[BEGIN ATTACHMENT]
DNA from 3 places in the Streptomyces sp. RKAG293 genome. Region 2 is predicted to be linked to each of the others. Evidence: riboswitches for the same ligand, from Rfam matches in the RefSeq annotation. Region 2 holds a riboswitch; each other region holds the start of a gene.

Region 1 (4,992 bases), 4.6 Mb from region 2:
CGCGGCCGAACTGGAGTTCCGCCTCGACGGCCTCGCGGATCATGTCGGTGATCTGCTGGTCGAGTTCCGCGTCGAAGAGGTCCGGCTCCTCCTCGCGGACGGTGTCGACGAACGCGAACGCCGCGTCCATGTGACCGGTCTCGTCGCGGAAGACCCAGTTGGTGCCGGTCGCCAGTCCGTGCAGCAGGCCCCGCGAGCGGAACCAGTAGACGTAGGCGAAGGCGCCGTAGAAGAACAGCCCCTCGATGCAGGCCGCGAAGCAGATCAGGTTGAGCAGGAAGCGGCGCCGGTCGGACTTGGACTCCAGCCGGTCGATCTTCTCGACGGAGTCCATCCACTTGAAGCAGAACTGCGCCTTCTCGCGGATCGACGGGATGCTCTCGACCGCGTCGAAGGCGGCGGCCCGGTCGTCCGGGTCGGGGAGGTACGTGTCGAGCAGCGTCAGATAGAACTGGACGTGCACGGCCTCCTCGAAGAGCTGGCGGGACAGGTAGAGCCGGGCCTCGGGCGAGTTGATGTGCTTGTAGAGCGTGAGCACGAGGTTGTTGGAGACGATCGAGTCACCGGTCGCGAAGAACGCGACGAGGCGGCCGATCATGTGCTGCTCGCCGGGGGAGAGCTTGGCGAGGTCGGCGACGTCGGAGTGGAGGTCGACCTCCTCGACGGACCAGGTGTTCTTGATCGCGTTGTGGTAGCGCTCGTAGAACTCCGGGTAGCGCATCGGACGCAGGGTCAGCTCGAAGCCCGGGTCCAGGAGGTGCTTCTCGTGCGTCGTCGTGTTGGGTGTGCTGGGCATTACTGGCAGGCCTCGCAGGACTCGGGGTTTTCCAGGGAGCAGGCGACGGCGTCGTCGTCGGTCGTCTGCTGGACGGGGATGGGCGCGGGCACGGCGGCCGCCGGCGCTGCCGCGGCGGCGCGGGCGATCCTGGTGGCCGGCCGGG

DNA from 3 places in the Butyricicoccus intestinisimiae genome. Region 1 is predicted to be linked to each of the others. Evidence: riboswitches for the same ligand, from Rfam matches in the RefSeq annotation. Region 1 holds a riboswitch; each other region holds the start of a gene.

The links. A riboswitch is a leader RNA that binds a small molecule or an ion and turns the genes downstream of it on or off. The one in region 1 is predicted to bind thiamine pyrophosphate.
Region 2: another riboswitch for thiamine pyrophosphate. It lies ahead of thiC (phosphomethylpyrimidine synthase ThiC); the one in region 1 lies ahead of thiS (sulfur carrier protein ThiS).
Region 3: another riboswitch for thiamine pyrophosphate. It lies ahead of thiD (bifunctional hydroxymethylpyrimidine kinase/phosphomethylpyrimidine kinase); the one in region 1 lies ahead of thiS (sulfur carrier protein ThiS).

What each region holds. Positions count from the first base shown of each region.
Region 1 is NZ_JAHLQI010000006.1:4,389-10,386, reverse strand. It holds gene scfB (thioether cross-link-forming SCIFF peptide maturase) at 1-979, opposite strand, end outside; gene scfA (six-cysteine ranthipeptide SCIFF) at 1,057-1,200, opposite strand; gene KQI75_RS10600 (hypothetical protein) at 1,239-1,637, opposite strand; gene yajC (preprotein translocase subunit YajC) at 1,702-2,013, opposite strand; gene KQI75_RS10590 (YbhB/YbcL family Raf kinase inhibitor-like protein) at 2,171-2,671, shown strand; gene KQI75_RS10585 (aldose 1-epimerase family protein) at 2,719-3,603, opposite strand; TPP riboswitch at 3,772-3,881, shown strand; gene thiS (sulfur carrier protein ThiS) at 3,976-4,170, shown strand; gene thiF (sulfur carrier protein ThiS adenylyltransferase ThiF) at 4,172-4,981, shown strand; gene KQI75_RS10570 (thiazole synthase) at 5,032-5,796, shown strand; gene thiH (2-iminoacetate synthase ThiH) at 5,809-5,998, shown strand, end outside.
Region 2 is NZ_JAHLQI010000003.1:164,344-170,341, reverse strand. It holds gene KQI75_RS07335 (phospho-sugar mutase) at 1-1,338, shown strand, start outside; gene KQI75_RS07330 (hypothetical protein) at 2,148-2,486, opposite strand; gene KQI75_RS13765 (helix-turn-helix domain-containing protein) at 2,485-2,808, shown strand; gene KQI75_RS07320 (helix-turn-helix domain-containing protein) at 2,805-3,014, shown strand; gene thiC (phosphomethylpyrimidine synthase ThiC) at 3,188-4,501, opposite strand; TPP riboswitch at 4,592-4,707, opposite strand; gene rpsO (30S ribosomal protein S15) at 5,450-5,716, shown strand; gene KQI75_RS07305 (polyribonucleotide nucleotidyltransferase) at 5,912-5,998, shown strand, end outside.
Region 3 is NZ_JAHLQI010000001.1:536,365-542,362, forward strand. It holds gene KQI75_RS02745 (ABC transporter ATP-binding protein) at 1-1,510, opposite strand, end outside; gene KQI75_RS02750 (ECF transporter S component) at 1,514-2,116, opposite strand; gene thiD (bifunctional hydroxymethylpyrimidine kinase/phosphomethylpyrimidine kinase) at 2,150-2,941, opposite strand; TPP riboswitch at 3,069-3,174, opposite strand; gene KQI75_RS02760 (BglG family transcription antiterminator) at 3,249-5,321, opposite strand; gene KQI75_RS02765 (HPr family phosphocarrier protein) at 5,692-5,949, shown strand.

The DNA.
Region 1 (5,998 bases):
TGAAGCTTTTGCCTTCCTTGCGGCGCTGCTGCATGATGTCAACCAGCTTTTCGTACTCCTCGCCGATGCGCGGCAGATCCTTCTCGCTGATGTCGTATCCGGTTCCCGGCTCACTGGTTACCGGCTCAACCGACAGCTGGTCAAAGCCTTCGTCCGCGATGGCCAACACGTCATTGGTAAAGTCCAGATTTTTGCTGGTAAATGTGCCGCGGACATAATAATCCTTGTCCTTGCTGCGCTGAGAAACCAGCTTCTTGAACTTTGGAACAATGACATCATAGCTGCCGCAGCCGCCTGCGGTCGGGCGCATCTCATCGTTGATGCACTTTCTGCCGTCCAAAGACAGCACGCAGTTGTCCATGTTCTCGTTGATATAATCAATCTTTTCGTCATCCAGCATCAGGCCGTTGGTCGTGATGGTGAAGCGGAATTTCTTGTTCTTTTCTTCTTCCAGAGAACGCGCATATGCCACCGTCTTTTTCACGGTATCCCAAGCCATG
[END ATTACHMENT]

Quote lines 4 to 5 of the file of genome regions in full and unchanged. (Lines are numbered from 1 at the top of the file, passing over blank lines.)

DNA from 3 places in the Butyricicoccus intestinisimiae genome. Region 1 is predicted to be linked to each of the others. Evidence: riboswitches for the same ligand, from Rfam matches in the RefSeq annotation. Region 1 holds a riboswitch; each other region holds the start of a gene.

The links. A riboswitch is a leader RNA that binds a small molecule or an ion and turns the genes downstream of it on or off. The one in region 1 is predicted to bind thiamine pyrophosphate.